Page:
The catch for low prevalence areas is that HIV is less likely to be thought of as a cause for symptoms, and so HIV is more likely to be diagnosed at a late stage. This can be life-threatening. There is evidence for this here
to find out how your area is doing on late diagnosis of HIV. (Select the indicator HIV late diagnosis (%) (PHOF Indicator 3:04)
)What might a guideline HIV testing rate be for my area?
‘Aware’ practices in low prevalence areas, adopting a safety-first approach to patients with symptoms and with good use of risk assessment might have testing rates of 2-3/1000 registered patients per year.
You should certainly be concerned if you are not doing any HIV tests (excluding any testing for insurance reasons or antenatal testing). The differential diagnosis list for HIV is so broad; it will need to be excluded in at least some patients.If your testing rate is high:
• consider whether this is thanks to the whole team, or could be skewed by one or two individuals
• give positive feedback and congratulations where they are due!
If you think your testing rate might usefully be increased, then use the HIV TIPs assessments and resources to help change practice in your team.If you are re-auditing, and still find a low testing rate:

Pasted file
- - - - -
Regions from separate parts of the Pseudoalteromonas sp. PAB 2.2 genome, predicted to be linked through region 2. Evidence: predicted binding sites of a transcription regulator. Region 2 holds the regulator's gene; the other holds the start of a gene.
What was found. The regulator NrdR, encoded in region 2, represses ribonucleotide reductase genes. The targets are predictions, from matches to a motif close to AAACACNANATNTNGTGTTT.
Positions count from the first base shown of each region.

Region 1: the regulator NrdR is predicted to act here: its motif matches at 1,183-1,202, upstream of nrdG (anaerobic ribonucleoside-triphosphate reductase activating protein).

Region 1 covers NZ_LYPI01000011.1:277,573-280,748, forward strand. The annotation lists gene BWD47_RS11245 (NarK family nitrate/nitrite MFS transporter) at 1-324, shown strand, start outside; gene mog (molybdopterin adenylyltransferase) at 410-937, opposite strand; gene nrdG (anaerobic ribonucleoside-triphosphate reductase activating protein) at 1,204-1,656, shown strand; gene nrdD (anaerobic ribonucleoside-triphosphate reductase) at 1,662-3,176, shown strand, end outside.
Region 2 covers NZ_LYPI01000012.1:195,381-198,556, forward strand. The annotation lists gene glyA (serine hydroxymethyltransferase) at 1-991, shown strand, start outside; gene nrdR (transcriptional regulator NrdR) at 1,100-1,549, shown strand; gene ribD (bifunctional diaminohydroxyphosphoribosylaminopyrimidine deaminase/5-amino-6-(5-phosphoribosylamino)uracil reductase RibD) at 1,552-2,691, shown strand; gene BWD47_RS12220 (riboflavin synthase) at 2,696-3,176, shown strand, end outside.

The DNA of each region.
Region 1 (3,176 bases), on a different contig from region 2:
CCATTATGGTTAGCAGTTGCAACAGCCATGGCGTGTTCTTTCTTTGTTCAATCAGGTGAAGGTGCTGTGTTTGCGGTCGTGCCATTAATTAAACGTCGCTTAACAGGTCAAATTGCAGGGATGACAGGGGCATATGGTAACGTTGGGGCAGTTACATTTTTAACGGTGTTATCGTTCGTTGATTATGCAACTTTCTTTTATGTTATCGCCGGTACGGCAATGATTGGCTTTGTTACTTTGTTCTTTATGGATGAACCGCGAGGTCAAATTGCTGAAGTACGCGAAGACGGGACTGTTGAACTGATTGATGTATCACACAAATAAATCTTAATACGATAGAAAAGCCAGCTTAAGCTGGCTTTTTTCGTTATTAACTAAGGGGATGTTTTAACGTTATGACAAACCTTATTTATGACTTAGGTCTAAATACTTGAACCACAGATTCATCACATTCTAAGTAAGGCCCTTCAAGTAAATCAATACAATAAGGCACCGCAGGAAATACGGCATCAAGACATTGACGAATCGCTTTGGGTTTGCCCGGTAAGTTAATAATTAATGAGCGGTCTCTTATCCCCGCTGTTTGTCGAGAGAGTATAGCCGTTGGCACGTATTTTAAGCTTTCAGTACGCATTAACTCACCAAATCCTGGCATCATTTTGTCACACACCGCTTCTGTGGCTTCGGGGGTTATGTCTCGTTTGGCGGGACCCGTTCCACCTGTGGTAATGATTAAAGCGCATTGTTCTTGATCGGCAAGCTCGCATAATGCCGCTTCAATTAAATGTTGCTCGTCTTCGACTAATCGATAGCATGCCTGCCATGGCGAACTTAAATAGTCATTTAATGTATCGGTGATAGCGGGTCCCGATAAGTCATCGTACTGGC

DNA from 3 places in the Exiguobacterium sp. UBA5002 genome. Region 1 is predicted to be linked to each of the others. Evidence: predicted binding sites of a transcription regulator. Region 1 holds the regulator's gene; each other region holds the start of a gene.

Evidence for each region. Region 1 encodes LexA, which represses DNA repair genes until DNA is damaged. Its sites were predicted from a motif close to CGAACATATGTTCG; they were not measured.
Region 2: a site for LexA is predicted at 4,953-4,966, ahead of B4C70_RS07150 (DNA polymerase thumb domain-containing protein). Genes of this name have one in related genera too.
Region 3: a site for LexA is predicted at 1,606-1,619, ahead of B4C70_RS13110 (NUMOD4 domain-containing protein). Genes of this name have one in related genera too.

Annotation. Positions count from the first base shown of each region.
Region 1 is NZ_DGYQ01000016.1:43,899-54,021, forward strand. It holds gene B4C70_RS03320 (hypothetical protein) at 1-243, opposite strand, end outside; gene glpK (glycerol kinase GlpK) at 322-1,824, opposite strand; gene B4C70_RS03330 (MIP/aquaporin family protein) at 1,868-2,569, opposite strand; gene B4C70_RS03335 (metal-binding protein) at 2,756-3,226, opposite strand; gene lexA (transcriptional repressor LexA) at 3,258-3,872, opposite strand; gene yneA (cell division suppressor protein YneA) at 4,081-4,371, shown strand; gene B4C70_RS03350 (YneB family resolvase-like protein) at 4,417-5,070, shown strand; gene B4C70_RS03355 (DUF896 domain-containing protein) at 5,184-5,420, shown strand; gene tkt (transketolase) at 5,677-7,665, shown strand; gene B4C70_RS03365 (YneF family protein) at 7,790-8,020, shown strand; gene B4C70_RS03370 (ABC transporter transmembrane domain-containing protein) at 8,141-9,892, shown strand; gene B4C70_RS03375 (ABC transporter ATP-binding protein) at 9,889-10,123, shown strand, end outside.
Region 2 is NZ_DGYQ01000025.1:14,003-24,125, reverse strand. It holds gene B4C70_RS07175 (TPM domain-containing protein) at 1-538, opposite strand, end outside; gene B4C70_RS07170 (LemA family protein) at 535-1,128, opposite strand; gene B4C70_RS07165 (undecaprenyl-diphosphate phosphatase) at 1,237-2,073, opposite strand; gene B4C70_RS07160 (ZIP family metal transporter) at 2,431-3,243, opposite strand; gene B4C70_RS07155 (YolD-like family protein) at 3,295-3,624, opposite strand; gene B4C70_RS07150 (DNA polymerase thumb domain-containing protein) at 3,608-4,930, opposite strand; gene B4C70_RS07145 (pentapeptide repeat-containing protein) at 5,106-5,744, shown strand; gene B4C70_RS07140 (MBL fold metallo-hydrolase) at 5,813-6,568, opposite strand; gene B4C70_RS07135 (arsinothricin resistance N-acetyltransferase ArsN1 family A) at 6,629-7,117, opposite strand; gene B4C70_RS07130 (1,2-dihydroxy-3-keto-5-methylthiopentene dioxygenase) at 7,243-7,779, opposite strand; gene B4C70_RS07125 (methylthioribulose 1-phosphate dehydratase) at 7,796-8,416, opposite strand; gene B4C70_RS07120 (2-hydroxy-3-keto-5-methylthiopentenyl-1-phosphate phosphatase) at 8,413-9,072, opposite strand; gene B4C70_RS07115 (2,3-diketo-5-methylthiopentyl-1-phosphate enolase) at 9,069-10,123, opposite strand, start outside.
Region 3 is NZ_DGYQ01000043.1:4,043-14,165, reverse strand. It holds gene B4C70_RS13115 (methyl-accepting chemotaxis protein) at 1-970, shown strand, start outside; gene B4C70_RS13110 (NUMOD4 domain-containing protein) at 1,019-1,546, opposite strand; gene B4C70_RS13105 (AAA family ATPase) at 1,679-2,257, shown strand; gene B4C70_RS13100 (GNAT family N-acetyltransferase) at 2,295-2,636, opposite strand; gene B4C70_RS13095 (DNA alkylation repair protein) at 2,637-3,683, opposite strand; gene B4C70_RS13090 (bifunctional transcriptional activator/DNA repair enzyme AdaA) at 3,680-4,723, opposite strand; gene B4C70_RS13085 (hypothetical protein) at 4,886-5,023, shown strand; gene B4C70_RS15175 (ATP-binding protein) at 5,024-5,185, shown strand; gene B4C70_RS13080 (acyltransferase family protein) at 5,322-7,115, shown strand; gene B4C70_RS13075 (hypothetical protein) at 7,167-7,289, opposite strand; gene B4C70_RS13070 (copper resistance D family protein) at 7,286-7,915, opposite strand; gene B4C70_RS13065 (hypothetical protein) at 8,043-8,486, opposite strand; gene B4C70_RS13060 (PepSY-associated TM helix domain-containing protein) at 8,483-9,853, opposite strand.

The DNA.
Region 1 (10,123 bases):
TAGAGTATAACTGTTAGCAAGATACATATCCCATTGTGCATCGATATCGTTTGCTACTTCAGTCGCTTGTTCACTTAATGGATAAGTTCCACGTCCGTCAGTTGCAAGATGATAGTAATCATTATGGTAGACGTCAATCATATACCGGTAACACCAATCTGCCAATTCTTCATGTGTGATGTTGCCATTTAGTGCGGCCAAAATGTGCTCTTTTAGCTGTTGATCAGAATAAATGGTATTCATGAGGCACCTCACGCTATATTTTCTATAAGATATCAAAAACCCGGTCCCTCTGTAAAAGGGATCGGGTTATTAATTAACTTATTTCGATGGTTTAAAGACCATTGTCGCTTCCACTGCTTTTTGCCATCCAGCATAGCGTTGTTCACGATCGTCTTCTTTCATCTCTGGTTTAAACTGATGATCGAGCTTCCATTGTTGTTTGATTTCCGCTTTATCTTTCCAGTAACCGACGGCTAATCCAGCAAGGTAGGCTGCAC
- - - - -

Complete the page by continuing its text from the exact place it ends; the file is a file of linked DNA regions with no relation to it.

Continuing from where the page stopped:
• consider re-use of some of the assessments and interventions on TIPs
• do you have new staff members, or staff who missed the training, who you should work with?As you consider what your practice might need to do to increase testing rates, think through the different kinds of HIV testing in turn:
• Diagnostic testing of those with symptoms
• Opportunistic testing of those found to be at risk
• HIV screening
• Patient request HIV tests
TIPs will help you address any possible area of weakness.
Even in a low prevalence area, there is possibility of protecting health – or even saving a life with HIV testing.Will you measure your practice HIV testing rate again in 3 months? Or 6 months? Set your reminder now!